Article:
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Movie

Entries from the Design Blog in the Movie category.

  • Great Scott! Nike has released a limited edition shoe based on the original movie prop used in Back to the Future Part II. One Thousand Five-Hundred Nike MAGs, made famous by Michael J. Fox's Hoverboarding character Marty McFly, are being auctioned off on eBay with proceeds appropriately going to the Michael J. Fox Foundation for Parkinson's Research.

    It was an ordinary evening at Lone Pine Mall. All Kevin Durant wanted was a new pair of shoes. Then the space-time continuum showed up...

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    by Ward Andrews
    September 11, 2011
  • The good folks at Doodlers Anonymous noticed a trend (perhaps amongst themselves) of people defacing, drawing and scrawling thoughts across the now iconic red frame of the Netflix envelope.

    They shared some submissions at their site and received so much love for it that they created a blog devoted to the doodling subculture: Doodle Flix.

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    by Jessica Patterson
    September 2, 2011
  • Every so often I wander over to Veer to see what goodies they've decided to give away for free. Veer's Wallpaper collection is full of interesting designs created using typefaces and images/textures available on their site.

    These recent additions are some of my favorites. They feature old-school film-inspired designs with fun, font-based titles. Clever clever.

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    by Jessica Patterson
    August 11, 2011
  • These clever clever posters by designer Matt Ranzetta meld together classic movie posters and titles using elements and style from the Star Wars posters and films.

    Design, starwars, mattranzetta

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    by Jessica Patterson
    July 30, 2011
  • I may or may not have been inspired to look for movie poster designs by a certain movie that will be showing tonight at midnight. Regardless, I stumbled upon these excellent minimalist movie posters by Pedro Vidotto, a graphic designer and art director in Brazil (the images at his site are currently down).

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    by Jessica Patterson
    July 14, 2011
  • Yesterday, Warner Bros. released the teaser poster for the next film in the Batman series: The Dark Knight Rises. Clever words, clever use of negative space, and clever withholding of information. Often Nolan's posters feature an intriguing image, and you have to search for the title. Nolan's Batmans have always been shrouded in secrecy—from rumored villains and plot-lines to guerrilla-style campaigns, they keep us wondering and waiting to see what will be next, and the strategy works.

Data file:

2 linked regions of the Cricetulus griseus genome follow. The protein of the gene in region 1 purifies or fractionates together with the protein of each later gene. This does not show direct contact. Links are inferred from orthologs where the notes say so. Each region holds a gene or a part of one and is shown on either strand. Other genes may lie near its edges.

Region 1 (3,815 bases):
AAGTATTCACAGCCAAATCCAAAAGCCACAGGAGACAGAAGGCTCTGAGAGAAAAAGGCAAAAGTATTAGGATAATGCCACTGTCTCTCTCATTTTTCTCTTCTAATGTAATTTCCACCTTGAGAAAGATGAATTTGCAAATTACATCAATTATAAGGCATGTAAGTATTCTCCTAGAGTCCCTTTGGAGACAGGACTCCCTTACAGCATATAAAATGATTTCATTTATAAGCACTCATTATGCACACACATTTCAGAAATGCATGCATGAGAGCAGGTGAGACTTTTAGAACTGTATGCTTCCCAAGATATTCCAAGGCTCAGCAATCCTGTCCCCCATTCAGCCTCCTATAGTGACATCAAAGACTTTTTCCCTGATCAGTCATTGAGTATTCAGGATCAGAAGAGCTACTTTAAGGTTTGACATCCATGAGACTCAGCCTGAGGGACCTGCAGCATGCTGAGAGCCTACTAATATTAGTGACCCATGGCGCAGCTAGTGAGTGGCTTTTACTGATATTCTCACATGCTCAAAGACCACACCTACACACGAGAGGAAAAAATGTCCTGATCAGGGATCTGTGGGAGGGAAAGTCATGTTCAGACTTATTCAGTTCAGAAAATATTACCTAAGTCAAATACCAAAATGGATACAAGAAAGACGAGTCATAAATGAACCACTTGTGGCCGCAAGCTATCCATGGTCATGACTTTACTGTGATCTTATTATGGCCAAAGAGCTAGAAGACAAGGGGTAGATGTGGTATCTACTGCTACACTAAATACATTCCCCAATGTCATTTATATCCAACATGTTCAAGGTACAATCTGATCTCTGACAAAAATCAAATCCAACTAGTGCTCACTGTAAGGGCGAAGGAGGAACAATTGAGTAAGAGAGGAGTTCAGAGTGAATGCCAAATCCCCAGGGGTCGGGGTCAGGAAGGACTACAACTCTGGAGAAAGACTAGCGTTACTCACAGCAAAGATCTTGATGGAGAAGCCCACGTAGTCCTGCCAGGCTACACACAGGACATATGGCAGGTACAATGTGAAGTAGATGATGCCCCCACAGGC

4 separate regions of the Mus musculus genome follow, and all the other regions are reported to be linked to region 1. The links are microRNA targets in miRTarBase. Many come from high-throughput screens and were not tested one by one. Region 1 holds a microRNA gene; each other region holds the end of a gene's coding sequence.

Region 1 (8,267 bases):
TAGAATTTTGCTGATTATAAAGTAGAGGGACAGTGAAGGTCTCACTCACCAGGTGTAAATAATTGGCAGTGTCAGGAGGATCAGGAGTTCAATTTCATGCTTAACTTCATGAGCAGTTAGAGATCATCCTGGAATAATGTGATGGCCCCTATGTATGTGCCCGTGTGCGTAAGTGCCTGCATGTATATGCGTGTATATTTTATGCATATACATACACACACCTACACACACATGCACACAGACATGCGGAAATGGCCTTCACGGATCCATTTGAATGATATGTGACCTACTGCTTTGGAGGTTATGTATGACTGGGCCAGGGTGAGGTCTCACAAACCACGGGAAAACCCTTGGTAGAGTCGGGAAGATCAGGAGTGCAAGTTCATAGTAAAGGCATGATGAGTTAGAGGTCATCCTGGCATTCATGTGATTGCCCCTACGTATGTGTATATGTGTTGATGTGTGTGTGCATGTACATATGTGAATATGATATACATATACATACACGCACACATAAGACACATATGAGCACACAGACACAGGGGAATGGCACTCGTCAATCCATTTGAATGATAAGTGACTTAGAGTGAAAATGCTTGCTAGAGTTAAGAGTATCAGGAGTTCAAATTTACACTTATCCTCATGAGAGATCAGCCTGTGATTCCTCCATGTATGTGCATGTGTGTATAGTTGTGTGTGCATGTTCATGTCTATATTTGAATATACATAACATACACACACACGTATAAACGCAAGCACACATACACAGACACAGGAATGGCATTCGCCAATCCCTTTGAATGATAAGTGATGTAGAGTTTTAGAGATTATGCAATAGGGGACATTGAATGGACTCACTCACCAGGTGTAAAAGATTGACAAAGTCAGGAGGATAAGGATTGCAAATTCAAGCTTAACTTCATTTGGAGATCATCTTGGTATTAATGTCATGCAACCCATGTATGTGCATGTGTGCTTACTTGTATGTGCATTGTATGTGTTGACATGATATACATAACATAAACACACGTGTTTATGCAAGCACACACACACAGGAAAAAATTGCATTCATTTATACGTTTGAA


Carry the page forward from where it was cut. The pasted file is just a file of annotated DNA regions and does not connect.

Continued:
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    by Jessica Patterson
    July 12, 2011
  • Kyle Tezak, a visual designer in Madison, Wisconsin, gave himself the Four Icon Challenge. His goal: to summarize movies/books in four great graphic icons.

    Design, KyleTezak, 4icon

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    by Jessica Patterson
    July 10, 2011
  • Design and production company, Superfad wrote over to share some of the typography-based graphic elements they created for the documentary Project Nim. Combined with some storied information they shared, this forms a nice case study of work between designers and filmmakers.

    Project Nim, from Roadside Attractions/HBO Documentary Films, is the tale of a chimpanzee's journey through human society and the impact on people's lives he makes along the way.

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    by Jessica Patterson
    June 28, 2011
  • Stuart Ford, a multidisciplinary designer in the UK (whose website is quite fun to explore), created this album cover and artwork for an album of the Film Music of Hans Zimmer (Vol.2). The design was inspired by Inception and draws on the environments and themes of "vast, maze-like landscapes and complex impossible patterns mirroring the intricate networks of the mind." The album also references the style of angular, German industrial architecture.

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    by Jessica Patterson
    June 27, 2011
  • Whenever I browse the aisles of my local record/dvd shop, I always stop by the Criterion Collection selection to pull out a few films and admire their case design. Today, I stumbled upon the design masters behind their identity and branding. Designers Paula Scher and Julia Hoffmann at Pentagram, an independent design house with designers in London, New York, Berlin and Austin, created the logo and case style for the film series.

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    by Jessica Patterson
    June 13, 2011
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